January 19, 2020 by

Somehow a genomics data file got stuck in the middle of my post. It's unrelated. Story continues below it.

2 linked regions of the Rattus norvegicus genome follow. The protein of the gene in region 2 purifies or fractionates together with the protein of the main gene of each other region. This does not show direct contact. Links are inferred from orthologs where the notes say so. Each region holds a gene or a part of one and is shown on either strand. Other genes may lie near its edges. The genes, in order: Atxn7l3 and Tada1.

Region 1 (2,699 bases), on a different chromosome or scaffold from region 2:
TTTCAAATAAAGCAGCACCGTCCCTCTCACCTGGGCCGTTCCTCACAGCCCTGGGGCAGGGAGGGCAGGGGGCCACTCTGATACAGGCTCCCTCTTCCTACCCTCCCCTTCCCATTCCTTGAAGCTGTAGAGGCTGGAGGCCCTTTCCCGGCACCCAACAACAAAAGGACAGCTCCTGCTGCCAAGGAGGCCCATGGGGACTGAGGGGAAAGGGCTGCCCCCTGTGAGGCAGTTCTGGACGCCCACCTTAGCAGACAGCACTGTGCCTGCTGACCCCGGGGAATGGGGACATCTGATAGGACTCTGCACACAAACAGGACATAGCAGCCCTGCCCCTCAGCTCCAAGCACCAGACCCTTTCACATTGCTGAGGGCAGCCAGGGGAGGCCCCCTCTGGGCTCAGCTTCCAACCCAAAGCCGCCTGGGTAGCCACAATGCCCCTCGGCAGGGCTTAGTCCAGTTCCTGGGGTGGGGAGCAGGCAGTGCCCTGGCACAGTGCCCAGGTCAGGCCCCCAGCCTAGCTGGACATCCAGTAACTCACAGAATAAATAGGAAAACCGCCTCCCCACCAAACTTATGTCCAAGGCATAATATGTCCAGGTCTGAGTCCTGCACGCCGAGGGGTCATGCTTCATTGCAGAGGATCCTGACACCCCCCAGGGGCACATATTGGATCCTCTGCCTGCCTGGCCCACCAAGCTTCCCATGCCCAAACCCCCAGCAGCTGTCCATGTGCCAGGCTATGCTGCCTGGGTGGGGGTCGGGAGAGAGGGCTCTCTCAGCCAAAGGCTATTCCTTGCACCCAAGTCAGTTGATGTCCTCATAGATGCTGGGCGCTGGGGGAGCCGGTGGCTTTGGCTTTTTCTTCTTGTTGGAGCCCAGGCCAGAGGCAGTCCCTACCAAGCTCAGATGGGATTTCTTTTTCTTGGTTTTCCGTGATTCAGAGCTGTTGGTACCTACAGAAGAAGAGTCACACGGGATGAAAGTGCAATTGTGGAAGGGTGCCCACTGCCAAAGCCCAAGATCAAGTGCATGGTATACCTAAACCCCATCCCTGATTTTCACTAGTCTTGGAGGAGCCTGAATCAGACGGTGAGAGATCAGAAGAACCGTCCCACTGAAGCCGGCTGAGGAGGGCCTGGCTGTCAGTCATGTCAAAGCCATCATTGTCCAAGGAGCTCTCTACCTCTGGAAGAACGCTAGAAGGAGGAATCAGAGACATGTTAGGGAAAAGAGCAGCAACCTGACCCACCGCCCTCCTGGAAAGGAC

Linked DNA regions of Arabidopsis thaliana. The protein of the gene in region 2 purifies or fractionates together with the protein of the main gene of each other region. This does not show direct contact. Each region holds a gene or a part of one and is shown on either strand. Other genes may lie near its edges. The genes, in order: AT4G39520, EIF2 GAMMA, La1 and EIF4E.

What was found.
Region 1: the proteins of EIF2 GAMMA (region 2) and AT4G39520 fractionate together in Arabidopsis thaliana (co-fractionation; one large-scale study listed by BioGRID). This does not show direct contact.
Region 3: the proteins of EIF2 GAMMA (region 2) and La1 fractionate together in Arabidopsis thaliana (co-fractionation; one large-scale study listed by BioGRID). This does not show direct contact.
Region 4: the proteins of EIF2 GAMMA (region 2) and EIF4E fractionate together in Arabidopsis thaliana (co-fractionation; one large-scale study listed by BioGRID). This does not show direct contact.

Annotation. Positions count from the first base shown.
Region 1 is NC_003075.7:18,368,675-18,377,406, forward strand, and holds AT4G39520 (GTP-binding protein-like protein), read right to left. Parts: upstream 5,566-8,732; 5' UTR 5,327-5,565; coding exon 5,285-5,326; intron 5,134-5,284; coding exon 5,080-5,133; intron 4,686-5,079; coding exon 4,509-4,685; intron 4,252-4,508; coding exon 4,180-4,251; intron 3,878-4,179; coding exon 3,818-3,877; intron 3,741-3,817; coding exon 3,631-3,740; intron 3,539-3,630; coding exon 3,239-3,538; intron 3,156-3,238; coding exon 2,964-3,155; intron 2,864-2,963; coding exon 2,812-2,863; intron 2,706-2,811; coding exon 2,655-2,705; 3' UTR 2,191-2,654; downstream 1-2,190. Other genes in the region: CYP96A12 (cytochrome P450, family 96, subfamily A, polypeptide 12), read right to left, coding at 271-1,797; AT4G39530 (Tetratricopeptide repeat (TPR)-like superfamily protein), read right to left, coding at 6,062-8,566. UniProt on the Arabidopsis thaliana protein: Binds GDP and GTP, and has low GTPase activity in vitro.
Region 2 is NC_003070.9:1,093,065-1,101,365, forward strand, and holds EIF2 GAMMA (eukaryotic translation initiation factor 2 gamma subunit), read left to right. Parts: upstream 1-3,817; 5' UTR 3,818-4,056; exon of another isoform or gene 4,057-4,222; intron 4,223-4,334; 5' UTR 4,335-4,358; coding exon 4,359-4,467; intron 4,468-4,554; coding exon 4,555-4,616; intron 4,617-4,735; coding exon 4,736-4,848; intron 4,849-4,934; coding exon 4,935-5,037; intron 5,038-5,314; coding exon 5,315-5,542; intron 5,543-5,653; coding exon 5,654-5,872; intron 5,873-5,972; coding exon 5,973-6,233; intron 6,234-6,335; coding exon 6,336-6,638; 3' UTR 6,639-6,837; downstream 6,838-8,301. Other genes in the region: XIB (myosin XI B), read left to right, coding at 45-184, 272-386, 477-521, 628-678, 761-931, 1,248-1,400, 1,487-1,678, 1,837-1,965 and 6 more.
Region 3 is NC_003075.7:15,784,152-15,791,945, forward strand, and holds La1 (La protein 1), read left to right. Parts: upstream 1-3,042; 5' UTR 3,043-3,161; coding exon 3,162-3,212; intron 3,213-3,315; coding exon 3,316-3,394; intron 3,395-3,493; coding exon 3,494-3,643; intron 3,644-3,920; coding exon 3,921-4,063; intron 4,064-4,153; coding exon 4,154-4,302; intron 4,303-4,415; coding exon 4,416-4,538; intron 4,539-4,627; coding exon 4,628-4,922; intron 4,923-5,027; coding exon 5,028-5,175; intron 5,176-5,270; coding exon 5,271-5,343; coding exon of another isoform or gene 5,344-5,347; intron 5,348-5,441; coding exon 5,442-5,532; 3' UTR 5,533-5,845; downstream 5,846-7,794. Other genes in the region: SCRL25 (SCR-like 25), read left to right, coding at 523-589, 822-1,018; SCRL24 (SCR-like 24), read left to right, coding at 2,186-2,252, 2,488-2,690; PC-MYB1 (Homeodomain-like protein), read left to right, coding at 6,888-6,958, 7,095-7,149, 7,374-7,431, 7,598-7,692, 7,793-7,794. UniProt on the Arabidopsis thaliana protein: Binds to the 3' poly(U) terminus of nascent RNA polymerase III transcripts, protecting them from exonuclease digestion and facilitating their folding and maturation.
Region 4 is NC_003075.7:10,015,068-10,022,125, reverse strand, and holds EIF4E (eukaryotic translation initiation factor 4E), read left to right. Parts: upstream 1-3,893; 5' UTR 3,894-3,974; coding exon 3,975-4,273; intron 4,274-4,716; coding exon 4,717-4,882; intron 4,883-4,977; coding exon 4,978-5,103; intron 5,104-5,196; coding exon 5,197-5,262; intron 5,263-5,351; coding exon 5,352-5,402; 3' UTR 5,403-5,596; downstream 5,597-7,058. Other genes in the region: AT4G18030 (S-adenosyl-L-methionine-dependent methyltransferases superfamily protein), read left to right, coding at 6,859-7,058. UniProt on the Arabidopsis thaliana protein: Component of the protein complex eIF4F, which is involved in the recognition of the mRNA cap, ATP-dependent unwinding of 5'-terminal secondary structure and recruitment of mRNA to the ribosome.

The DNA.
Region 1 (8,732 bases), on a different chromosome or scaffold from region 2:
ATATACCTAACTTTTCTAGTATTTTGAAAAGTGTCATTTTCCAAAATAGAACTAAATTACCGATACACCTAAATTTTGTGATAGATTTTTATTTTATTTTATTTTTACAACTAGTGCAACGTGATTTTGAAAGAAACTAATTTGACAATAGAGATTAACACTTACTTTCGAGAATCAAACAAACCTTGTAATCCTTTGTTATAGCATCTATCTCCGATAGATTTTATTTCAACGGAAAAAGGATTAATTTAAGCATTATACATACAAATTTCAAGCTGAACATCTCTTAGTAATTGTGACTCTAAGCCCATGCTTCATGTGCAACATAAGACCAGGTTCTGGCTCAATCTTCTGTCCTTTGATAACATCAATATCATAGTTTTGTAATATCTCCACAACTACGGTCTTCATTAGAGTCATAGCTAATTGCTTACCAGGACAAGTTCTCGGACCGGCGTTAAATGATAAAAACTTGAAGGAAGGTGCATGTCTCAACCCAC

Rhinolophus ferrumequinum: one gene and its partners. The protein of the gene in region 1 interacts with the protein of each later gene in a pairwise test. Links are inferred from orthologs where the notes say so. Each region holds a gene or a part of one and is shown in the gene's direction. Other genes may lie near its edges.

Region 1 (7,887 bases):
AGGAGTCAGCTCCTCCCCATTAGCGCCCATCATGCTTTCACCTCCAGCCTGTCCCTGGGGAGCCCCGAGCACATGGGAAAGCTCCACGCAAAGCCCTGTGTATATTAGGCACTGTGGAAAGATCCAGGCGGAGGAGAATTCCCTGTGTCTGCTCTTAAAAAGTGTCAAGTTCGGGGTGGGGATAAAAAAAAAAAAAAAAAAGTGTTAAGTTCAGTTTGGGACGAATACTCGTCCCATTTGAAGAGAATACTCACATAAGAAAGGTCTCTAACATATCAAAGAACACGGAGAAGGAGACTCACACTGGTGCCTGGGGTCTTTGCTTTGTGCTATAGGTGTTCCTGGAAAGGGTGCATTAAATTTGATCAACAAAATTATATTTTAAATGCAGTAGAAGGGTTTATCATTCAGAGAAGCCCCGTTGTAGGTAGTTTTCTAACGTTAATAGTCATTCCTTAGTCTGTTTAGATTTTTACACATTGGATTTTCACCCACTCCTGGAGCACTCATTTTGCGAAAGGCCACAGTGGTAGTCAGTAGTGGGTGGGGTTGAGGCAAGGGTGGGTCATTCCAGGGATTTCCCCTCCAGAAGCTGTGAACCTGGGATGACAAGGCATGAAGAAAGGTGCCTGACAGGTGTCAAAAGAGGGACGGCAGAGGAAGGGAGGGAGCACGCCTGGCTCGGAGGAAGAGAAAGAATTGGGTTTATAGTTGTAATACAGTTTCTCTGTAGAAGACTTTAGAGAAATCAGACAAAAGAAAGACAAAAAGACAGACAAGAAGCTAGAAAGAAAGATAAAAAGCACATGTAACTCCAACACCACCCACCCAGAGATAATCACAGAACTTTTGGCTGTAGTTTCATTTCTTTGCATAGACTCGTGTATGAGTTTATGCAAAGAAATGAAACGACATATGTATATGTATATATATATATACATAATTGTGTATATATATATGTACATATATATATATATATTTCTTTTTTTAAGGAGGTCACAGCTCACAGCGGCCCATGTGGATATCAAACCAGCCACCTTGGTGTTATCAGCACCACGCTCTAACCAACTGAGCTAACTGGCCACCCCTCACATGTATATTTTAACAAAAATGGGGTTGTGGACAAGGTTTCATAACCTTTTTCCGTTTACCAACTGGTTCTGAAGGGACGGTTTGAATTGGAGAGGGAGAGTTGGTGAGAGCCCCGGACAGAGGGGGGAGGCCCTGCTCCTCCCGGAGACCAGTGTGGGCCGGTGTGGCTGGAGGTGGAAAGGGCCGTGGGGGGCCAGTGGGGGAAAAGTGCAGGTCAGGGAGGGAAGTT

Gifts Given by the Spirit (Part 1) Romans 8:5-8 Dr. Lewis Sperry Chafer, in his massive, seven-volume systematic theology, calls Romans 8 “the consummating (complete) Scripture.” It is that place where certain key doctrines of the New Testament find their ultimate expression. Romans 8 begins with “no condemnation,” ends with “no separation,” and in between there is no defeat for the believer. No other chapter mentions the Holy Spirit as much as Romans 8. It is the heartbeat of what the Bible has to say about living in the Spirit. How important is life in the Spirit? Dr. Robert Mounce said, “How to live in and by the Spirit is the single most important lesson a believer can ever learn.” Think about that, and about all the things you need to know as a Christian. It struck me for a moment. It certainly puts the Holy Spirit in a new light. By way of background, let me mention that there are many different ways of living the Christian life. There are seminars and there are books and there are study guides galore, each offering a different perspective. There are so many different ideas floating around out there. But first let me mention at least three faulty ways of trying to live the Christian life before we get the right ways. I. Three Faulty Ways to Live the Christian Life Many Christians have their lives trying to follow these ways. So let look at them. A. By Rules The first faulty way is trying to live the Christian life by a set of rules. “Do this, don’t do that.” There are many people whose view of the Christian life is just a list of do’s and don’ts. For some, it is simply the Old Testament law warmed over and brought into the Christian church. The problem of living by rules is that it can lead to legalism just like the Pharisee in the New Testament. Legalism is any attempt to please God on the basis of what you do in the flesh. But rules are good. After all, “Do not steal” is a rule. That’s a good rule to live by. “Thou shalt not bear false witness” is another rule worth living by. “Thou shalt not commit adultery." That’s a good rule to live by. So rules are not bad. But flesh without help from the Spirit is weak and cannot have victory with rules. B. By a Formula Second, the next faulty way is you can live the Christian life by a formula. We’ve all heard the formulas: Three steps to answered prayer, four keys to Christian victory, five ways you can walk in the Spirit. Three ways, four ways, five ways, the bookstores are just filled with formulaic admonitions for living the Christian life. But, formulas can be very helpful. You discover five ways to pray or use a Prayer book. That’s great. You discover three ways to be filled with the Spirit. Good. Formulas can be helpful. The problem with formulaic Christian life is that it can produce mechanical Christianity. (A robotic Christian).   C. By an Experience Third, some people live the Christian life by seeking for an experience. By that I mean, by seeking for a deeply moving, life-changing, earth-shattering, emotional experience with God. There’s only one problem with that. Experience doesn’t last. If you try to live according to experience, you’re going to either give up the Christian life altogether or you’re going to be on an emotional roller coaster. You feel great as long as you have an experience, but what happens when it runs out? You’re going to be down, discouraged, depressed, and you may feel as if God is angry with you. So you’ll seek for another experience, and the whole cycle starts again. You’re going to be constantly going up and down. But experience matters. There are times and places where God comes to visit his people in tremendous emotional power. Most of us who have been with the Lord for any length of time have had those moments when you’re alone or in a small group, or in a church service, or in a revival meeting, when God has met us with great power. We don’t want to ever say that experience is not important. So by themselves alone, rules lead to legalism, formulas lead to mechanical Christianity, and experience alone leads to an emotional roller coaster. Rules and formulas and experience have their place. But taken alone, they lead to a sub-standard Christian life. Why? Because they tend to lead you away from the one thing that is most important. God has given us something better than rules, better than a formula, better than experience. God has given us the Holy Spirit. The Holy Spirit is the secret of living the Christian life. If you want to know where the Christian life is found, if you want to know how to live in victory, then you must learn how to live in, by and through the Holy Spirit of God. That is the secret. The New Testament tells us that the Holy Spirit is always here. Our job is to stay in contact with the Spirit. When we stay in contact with the Holy Spirit, he continuously provides the power we need for effective Christian living. With that as background, we turn to Romans 8:5-17 where we discover three gifts of the Holy Spirit that are given to every believer. These are not things that you should seek if you are a believer like what we call spiritual gifts. These are things that are given to you at the moment of conversion. You are told not to seek them, you’re told to realize that you have them and to live on the basis of the fact that they’ve been given to you. II. Three Gifts of the Spirit A. A New Mind 5-8 “Those who live according to the sinful nature have their minds set on what that nature desires; but those who live in accordance with the Spirit have their minds set on what the Spirit desires. The mind of sinful man is death, but the mind controlled by the Spirit is life and peace; the sinful mind is hostile to God. It does not submit to God’s law, nor can it do so. Those controlled by the sinful nature cannot please God.” There are two ways and only two ways of living in this world. You can live according to the flesh which leads to death or according to the Spirit which leads to life. There is no third alternative. It’s one or the other. But people likes to create the third and I call it “Playing with God.” Those two ways of life are constantly moving in opposite directions. Let me give you three practical applications of that truth.  1. First, when you encounter Jesus Christ, he gives you a new way of thinking. There are basically only two world views. There is the secular or humanistic world view and there is the truly Christian world view. There’s a Christian way of thinking, there’s a Christian way of speaking, there’s a Christian way of acting, there’s a Christian way of approaching the problems of life. God has given you a new mind so that you might develop a thoroughly Christian way of thinking. We remember what Jesus said. The first and greatest commandment is to love God with all your heart, with all your soul, with all your mind, and with all your strength (Mark 12:29-30). When you meet Jesus Christ, he will change the way you think. 2. Second, one part of following Jesus Christ is having your mind continually transformed. Romans 12:2 says, “Do not be conformed to this world, but be transformed by the renewing of your mind.” The word in Greek is a form of the word metamorphoses, the change of shape that takes place within a cocoon whereby a caterpillar becomes a butterfly. Let a “mental metamorphoses” take place in your mind. Let the very shape of your thinking be changed by the renewing of your mind. This is the basis for all Christian education. It’s the basis for what we are doing in our Bible Study. This is why we have a Kid program. It’s why we support Christian colleges, Christian publishing, and Christian research in every field. We believe that our great calling is to go out into the world, into every field of endeavor, with truly renewed minds. How does that happen? I know of only one way in which your mind can be transformed. It must be filled with the Word of God. Spiritual metamorphoses takes place by the careful, intentional, repeated, deliberate, thorough study of the Bible. God gave us his Word so it would be a spiritual change agent in your mind. As you study the Bible, it will change the way you think. And as your thinking changes, so your life will slowly change. 3. Third, we need Christians who will serve God with their minds. If you know Jesus Christ, it ought to make a difference in every area of life. The way you speak, the way you talk, the way you write, the way you relate and yes, the way you make decisions in the public arena. If you know Jesus Christ, that will radically affect the way you approach the great moral decisions of life. Nothing will be simply private or personal. There’s no such thing as a purely private Christian faith. If it doesn’t affect all of life, how can your faith be called truly Christian? We will continue with other two gifts of the Spirit next Sunday. Or        Conclusion: For too long we who have been given new minds have been too willing to check them (get rid of) at the door as we leave church on Sunday. We think like pagans during the week but like Christians on Sunday morning. No wonder the world is little impressed with our Christianity. They’ve never seen the real thing in action. What a difference it would make if we began to “think Christianly” and “act Christianly” in the workplace, at home, or where you are this week. You were given a new mind so you could make a difference for God. God gave you a new mind so you could be a difference-maker for the kingdom of God.